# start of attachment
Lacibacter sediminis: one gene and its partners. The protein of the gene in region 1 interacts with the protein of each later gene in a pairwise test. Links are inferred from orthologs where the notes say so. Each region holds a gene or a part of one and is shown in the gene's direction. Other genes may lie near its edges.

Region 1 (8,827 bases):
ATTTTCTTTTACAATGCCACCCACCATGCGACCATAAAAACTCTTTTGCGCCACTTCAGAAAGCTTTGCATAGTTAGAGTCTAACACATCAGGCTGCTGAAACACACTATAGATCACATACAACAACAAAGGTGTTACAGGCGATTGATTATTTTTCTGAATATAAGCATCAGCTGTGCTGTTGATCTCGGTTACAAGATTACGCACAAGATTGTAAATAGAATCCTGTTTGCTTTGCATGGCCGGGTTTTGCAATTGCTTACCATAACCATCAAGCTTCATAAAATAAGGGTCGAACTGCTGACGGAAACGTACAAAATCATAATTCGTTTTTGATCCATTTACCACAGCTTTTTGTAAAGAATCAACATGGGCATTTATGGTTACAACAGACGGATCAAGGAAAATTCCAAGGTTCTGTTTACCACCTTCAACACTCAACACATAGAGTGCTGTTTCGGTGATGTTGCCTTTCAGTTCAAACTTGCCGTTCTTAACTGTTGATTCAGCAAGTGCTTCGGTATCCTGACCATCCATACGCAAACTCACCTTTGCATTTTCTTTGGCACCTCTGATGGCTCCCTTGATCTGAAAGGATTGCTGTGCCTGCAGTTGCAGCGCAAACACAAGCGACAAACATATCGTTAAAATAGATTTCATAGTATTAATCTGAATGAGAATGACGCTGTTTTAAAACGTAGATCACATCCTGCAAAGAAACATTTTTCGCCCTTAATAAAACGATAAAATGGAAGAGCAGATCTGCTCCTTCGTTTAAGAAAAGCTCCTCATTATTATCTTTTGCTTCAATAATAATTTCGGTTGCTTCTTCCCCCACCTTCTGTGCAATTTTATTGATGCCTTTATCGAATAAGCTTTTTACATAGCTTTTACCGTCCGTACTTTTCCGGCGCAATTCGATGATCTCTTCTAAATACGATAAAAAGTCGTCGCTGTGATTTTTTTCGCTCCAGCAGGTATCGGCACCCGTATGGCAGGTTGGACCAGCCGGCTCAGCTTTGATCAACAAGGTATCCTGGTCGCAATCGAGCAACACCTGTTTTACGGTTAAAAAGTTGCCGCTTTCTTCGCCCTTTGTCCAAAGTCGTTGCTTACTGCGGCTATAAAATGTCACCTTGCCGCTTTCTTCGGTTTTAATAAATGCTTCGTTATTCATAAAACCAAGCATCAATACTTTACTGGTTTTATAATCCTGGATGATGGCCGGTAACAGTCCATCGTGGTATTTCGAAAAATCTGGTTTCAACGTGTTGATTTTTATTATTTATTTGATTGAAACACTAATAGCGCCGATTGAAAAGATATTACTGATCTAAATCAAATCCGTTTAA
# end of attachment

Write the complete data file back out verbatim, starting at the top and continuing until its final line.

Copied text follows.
Lacibacter sediminis: one gene and its partners. The protein of the gene in region 1 interacts with the protein of each later gene in a pairwise test. Links are inferred from orthologs where the notes say so. Each region holds a gene or a part of one and is shown in the gene's direction. Other genes may lie near its edges.

Region 1 (8,827 bases):
ATTTTCTTTTACAATGCCACCCACCATGCGACCATAAAAACTCTTTTGCGCCACTTCAGAAAGCTTTGCATAGTTAGAGTCTAACACATCAGGCTGCTGAAACACACTATAGATCACATACAACAACAAAGGTGTTACAGGCGATTGATTATTTTTCTGAATATAAGCATCAGCTGTGCTGTTGATCTCGGTTACAAGATTACGCACAAGATTGTAAATAGAATCCTGTTTGCTTTGCATGGCCGGGTTTTGCAATTGCTTACCATAACCATCAAGCTTCATAAAATAAGGGTCGAACTGCTGACGGAAACGTACAAAATCATAATTCGTTTTTGATCCATTTACCACAGCTTTTTGTAAAGAATCAACATGGGCATTTATGGTTACAACAGACGGATCAAGGAAAATTCCAAGGTTCTGTTTACCACCTTCAACACTCAACACATAGAGTGCTGTTTCGGTGATGTTGCCTTTCAGTTCAAACTTGCCGTTCTTAACTGTTGATTCAGCAAGTGCTTCGGTATCCTGACCATCCATACGCAAACTCACCTTTGCATTTTCTTTGGCACCTCTGATGGCTCCCTTGATCTGAAAGGATTGCTGTGCCTGCAGTTGCAGCGCAAACACAAGCGACAAACATATCGTTAAAATAGATTTCATAGTATTAATCTGAATGAGAATGACGCTGTTTTAAAACGTAGATCACATCCTGCAAAGAAACATTTTTCGCCCTTAATAAAACGATAAAATGGAAGAGCAGATCTGCTCCTTCGTTTAAGAAAAGCTCCTCATTATTATCTTTTGCTTCAATAATAATTTCGGTTGCTTCTTCCCCCACCTTCTGTGCAATTTTATTGATGCCTTTATCGAATAAGCTTTTTACATAGCTTTTACCGTCCGTACTTTTCCGGCGCAATTCGATGATCTCTTCTAAATACGATAAAAAGTCGTCGCTGTGATTTTTTTCGCTCCAGCAGGTATCGGCACCCGTATGGCAGGTTGGACCAGCCGGCTCAGCTTTGATCAACAAGGTATCCTGGTCGCAATCGAGCAACACCTGTTTTACGGTTAAAAAGTTGCCGCTTTCTTCGCCCTTTGTCCAAAGTCGTTGCTTACTGCGGCTATAAAATGTCACCTTGCCGCTTTCTTCGGTTTTAATAAATGCTTCGTTATTCATAAAACCAAGCATCAATACTTTACTGGTTTTATAATCCTGGATGATGGCCGGTAACAGTCCATCGTGGTATTTCGAAAAATCTGGTTTCAACGTGTTGATTTTTATTATTTATTTGATTGAAACACTAATAGCGCCGATTGAAAAGATATTACTGATCTAAATCAAATCCGTTTAA